It has been more than a week since Virginia Samuel last saw two of her children. Her family was marooned for four days in the stands of a basketball Stadium after Cyclone Idai brought floods along the Buzi River in central Mozambique, where she lived.

A helicopter hoisted Samuel to safety with her two youngest boys, aged 5 and 6. But there was no room for her 12-year-old son and nine-year-old daughter.

She is haunted by the memory of them screaming for her as the helicopter flew away, leaving them behind with their grandmother.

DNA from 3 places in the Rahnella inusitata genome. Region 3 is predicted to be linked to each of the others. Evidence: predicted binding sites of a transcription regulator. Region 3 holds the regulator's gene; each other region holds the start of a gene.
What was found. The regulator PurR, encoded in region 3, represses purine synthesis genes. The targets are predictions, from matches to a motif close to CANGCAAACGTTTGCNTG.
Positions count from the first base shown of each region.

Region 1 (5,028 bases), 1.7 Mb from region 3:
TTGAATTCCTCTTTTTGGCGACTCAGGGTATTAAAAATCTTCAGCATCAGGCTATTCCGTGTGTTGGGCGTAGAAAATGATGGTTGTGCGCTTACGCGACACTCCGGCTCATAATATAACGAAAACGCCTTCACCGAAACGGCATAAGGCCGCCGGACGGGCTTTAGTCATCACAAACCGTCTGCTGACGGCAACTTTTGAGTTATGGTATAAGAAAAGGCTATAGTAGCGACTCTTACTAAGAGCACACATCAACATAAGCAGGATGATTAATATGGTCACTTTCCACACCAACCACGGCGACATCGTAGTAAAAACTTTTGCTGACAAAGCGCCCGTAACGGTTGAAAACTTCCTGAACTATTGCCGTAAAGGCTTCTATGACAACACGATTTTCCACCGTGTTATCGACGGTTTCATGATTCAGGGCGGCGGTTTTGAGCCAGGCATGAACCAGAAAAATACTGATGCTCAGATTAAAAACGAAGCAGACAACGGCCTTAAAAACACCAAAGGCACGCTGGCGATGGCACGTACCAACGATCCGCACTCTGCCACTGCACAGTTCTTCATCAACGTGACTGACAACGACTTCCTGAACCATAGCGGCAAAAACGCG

“I have to pray to God so that I can see my mother and my children again,” she said, wiping tears with her patterned skirt at a camp for displaced people in the nearby port city of Beira.

Hers is a common plight in this part of Mozambique, where families were ripped apart in the chaos of the cyclone and floods across an area roughly the size of Luxembourg.

As many as 4 900 children may have been separated from their families, according to preliminary figures compiled by a group of United Nations and other humanitarian agencies.

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